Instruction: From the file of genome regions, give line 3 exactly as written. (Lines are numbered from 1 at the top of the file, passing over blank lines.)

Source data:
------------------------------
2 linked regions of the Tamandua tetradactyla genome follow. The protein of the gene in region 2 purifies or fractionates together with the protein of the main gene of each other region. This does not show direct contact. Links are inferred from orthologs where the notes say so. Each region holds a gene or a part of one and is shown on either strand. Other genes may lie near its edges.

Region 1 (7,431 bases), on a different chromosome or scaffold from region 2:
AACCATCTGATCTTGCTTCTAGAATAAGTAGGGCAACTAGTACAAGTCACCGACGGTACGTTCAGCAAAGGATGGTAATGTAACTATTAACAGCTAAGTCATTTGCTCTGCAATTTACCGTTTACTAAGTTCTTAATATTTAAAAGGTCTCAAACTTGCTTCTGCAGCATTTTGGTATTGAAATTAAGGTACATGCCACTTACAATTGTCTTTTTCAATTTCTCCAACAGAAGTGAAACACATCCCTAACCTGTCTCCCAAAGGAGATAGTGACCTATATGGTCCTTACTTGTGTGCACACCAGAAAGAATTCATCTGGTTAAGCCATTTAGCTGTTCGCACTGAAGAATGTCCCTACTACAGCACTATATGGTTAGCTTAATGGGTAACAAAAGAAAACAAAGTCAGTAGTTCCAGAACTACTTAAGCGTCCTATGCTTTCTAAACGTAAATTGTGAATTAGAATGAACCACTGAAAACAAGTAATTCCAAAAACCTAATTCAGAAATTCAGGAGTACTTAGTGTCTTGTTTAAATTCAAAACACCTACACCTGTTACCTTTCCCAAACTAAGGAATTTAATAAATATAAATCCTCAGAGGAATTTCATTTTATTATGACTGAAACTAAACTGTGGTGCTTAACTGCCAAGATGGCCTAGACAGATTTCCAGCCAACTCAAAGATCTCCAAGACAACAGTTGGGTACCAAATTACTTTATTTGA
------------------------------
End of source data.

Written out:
AACCATCTGATCTTGCTTCTAGAATAAGTAGGGCAACTAGTACAAGTCACCGACGGTACGTTCAGCAAAGGATGGTAATGTAACTATTAACAGCTAAGTCATTTGCTCTGCAATTTACCGTTTACTAAGTTCTTAATATTTAAAAGGTCTCAAACTTGCTTCTGCAGCATTTTGGTATTGAAATTAAGGTACATGCCACTTACAATTGTCTTTTTCAATTTCTCCAACAGAAGTGAAACACATCCCTAACCTGTCTCCCAAAGGAGATAGTGACCTATATGGTCCTTACTTGTGTGCACACCAGAAAGAATTCATCTGGTTAAGCCATTTAGCTGTTCGCACTGAAGAATGTCCCTACTACAGCACTATATGGTTAGCTTAATGGGTAACAAAAGAAAACAAAGTCAGTAGTTCCAGAACTACTTAAGCGTCCTATGCTTTCTAAACGTAAATTGTGAATTAGAATGAACCACTGAAAACAAGTAATTCCAAAAACCTAATTCAGAAATTCAGGAGTACTTAGTGTCTTGTTTAAATTCAAAACACCTACACCTGTTACCTTTCCCAAACTAAGGAATTTAATAAATATAAATCCTCAGAGGAATTTCATTTTATTATGACTGAAACTAAACTGTGGTGCTTAACTGCCAAGATGGCCTAGACAGATTTCCAGCCAACTCAAAGATCTCCAAGACAACAGTTGGGTACCAAATTACTTTATTTGA